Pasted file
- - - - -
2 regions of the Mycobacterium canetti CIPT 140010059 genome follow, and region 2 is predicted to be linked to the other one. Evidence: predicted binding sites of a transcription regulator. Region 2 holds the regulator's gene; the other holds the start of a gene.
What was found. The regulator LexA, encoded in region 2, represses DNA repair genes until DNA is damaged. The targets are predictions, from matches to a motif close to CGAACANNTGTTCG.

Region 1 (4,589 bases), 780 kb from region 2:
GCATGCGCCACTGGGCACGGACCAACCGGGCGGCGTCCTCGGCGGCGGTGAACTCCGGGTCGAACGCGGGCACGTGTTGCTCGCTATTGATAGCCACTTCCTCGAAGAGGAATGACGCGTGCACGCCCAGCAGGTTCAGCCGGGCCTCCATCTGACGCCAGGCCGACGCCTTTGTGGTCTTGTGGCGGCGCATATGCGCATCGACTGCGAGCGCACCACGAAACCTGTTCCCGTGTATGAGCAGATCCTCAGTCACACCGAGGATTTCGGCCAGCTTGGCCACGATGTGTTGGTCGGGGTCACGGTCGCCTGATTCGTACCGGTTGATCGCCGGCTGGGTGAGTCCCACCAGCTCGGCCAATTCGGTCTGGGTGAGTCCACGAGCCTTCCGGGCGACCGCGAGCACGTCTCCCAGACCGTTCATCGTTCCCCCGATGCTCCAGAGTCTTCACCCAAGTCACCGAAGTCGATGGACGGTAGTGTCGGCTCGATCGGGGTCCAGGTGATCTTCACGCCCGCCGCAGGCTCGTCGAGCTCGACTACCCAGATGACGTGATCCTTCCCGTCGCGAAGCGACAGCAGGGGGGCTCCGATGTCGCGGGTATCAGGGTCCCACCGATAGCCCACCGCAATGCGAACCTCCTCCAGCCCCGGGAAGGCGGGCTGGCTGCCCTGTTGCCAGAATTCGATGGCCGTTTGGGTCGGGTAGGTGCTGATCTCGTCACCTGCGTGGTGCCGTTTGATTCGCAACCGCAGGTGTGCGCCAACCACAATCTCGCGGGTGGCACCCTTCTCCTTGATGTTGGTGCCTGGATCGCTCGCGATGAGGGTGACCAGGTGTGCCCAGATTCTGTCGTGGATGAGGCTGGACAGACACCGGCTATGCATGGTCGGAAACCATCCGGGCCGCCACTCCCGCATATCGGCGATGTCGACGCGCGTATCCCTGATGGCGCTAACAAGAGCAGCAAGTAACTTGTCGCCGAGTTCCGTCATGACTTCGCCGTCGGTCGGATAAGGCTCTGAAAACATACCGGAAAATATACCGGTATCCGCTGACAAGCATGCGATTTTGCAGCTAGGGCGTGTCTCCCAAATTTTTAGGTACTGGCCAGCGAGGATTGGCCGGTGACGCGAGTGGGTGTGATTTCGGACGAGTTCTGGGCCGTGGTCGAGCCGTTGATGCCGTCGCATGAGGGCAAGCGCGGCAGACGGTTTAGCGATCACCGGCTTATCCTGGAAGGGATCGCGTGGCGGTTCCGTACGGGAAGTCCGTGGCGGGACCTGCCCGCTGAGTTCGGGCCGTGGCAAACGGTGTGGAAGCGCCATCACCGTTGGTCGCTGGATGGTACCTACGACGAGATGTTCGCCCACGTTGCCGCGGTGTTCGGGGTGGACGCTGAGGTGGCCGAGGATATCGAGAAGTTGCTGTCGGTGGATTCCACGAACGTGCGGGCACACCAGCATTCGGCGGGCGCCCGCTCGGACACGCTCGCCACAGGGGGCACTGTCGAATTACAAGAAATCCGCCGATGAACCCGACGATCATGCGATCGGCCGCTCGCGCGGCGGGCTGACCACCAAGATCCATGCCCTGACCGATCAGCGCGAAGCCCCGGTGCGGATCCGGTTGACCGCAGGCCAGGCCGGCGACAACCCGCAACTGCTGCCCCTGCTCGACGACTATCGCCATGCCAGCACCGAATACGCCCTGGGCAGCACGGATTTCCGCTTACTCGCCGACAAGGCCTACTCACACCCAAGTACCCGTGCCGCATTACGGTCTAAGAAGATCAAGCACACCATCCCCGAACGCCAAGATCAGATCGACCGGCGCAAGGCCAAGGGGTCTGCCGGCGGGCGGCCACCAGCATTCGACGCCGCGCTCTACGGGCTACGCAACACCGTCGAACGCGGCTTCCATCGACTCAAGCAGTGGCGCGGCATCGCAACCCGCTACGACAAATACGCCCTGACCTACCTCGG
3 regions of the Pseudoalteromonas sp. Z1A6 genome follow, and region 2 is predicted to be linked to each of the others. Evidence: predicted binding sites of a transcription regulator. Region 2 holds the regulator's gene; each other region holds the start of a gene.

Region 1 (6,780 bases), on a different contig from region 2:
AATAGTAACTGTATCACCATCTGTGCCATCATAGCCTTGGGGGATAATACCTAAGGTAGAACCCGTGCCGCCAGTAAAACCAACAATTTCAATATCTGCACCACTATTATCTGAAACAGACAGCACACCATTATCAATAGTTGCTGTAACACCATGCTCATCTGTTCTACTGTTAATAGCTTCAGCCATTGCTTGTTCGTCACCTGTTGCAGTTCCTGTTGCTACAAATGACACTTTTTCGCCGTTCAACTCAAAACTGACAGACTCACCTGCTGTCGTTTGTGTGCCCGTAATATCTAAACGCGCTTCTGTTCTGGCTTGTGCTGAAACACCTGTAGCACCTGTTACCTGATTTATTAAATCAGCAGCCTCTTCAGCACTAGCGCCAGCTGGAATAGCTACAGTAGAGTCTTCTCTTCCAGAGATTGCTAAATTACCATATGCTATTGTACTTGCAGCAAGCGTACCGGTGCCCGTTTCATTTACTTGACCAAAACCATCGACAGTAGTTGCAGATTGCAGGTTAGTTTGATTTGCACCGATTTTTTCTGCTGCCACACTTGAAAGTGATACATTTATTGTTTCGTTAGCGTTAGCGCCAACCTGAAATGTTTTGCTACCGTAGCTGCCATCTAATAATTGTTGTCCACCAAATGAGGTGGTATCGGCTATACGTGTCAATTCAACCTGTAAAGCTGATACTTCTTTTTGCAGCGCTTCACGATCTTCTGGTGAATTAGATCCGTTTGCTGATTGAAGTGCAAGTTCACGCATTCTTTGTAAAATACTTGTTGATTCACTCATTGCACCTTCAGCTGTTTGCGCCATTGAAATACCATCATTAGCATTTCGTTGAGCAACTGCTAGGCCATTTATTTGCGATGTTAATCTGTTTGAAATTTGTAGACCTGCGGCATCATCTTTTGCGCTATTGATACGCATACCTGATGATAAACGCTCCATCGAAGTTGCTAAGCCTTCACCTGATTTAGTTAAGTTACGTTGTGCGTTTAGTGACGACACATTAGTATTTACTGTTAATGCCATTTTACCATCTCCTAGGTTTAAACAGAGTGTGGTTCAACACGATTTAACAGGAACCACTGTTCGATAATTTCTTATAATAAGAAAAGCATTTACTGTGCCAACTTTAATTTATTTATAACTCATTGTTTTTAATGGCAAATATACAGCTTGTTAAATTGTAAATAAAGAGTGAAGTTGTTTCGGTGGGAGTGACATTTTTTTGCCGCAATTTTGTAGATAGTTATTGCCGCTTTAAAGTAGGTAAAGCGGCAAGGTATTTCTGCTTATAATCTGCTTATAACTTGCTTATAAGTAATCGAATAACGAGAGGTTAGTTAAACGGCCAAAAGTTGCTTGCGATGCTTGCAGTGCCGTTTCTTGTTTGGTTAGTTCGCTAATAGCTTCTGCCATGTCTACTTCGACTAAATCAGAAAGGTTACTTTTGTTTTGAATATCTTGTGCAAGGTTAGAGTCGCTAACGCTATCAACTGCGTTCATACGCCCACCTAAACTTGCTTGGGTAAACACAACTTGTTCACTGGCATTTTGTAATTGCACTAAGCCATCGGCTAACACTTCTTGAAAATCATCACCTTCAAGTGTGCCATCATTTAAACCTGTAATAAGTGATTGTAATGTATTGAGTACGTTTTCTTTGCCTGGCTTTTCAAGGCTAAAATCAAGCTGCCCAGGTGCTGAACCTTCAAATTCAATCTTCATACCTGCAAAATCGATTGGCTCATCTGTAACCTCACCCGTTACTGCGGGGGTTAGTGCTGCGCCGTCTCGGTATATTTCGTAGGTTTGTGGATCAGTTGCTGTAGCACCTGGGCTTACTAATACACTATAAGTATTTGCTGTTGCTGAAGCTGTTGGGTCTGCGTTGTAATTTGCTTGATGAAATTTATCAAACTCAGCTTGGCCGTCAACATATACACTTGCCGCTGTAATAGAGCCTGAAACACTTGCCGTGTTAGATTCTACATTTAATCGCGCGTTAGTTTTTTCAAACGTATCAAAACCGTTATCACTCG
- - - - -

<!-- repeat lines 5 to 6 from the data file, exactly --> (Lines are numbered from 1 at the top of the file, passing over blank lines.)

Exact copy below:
3 regions of the Pseudoalteromonas sp. Z1A6 genome follow, and region 2 is predicted to be linked to each of the others. Evidence: predicted binding sites of a transcription regulator. Region 2 holds the regulator's gene; each other region holds the start of a gene.

Region 1 (6,780 bases), on a different contig from region 2: